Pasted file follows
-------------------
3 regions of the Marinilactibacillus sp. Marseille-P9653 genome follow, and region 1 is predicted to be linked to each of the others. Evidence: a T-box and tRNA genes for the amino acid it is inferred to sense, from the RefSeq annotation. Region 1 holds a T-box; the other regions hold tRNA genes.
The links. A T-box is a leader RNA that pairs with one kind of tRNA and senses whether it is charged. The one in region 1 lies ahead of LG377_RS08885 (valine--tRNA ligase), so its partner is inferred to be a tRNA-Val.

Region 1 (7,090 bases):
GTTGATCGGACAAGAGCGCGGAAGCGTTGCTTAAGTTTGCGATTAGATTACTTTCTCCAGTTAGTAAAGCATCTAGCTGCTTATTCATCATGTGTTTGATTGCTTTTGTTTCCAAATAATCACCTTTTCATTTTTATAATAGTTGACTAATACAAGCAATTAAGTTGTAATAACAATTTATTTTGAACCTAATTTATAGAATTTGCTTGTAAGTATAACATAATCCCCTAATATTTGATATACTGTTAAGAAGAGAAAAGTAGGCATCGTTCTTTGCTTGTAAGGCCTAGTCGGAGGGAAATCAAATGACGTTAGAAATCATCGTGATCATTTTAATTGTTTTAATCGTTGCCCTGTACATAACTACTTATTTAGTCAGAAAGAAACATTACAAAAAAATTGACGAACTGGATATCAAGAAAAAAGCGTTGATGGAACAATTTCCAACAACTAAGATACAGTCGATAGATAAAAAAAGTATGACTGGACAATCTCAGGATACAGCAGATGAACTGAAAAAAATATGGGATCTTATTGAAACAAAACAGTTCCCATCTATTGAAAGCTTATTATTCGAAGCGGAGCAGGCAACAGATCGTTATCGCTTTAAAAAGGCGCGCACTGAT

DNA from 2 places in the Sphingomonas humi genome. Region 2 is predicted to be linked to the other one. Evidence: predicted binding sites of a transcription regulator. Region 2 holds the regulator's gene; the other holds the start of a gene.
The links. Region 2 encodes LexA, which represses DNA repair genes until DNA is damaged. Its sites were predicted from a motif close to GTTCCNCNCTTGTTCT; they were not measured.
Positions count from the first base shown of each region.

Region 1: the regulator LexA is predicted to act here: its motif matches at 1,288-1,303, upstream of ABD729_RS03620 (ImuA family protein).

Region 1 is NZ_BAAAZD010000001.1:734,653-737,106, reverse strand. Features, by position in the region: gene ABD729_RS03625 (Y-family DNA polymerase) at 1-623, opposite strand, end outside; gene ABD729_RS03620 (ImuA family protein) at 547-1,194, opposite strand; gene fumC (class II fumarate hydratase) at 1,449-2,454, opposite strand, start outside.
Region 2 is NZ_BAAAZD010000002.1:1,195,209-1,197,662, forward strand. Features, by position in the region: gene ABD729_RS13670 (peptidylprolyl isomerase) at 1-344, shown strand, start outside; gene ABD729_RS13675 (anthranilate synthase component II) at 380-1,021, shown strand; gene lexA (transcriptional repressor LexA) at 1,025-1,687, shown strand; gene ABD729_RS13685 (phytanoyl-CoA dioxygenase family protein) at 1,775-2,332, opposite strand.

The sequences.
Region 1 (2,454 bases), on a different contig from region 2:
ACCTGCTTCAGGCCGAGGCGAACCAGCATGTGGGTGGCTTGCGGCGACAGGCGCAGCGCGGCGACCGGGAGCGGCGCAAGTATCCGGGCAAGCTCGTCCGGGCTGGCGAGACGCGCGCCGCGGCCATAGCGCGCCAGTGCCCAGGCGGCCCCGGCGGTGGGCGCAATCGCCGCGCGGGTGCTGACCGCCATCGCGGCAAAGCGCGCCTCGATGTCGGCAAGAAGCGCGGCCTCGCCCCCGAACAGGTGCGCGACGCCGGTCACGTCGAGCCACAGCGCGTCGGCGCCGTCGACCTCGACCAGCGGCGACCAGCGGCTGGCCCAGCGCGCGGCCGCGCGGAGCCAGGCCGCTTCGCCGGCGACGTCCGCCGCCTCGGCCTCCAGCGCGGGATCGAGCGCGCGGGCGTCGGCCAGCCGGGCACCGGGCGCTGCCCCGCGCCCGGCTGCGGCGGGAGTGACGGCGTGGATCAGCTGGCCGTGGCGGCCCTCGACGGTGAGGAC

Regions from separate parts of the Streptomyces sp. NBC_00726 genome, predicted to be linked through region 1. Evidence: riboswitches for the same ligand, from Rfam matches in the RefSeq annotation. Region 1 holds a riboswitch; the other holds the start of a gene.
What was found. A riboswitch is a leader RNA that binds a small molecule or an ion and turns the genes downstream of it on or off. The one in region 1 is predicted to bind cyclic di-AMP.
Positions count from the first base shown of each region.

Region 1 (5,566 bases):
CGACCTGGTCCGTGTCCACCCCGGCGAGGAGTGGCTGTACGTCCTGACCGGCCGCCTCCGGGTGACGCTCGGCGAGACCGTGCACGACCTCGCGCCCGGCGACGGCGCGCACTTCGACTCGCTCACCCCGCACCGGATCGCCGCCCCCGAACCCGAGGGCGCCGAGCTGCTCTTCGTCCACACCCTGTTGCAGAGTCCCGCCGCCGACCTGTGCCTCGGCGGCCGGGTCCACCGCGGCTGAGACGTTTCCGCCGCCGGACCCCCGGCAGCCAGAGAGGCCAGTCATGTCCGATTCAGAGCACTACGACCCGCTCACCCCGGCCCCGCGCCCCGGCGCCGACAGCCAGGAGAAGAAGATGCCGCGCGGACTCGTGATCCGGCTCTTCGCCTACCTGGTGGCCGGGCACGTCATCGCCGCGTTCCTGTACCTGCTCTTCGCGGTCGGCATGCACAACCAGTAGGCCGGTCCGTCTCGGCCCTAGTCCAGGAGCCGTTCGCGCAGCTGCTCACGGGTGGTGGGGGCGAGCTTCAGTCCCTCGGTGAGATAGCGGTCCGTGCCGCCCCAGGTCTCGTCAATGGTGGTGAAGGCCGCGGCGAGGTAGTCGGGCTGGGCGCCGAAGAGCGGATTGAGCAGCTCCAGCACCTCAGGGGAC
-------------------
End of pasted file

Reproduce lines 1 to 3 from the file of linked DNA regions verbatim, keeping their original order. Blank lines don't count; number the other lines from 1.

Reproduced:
3 regions of the Marinilactibacillus sp. Marseille-P9653 genome follow, and region 1 is predicted to be linked to each of the others. Evidence: a T-box and tRNA genes for the amino acid it is inferred to sense, from the RefSeq annotation. Region 1 holds a T-box; the other regions hold tRNA genes.
The links. A T-box is a leader RNA that pairs with one kind of tRNA and senses whether it is charged. The one in region 1 lies ahead of LG377_RS08885 (valine--tRNA ligase), so its partner is inferred to be a tRNA-Val.

Region 1 (7,090 bases):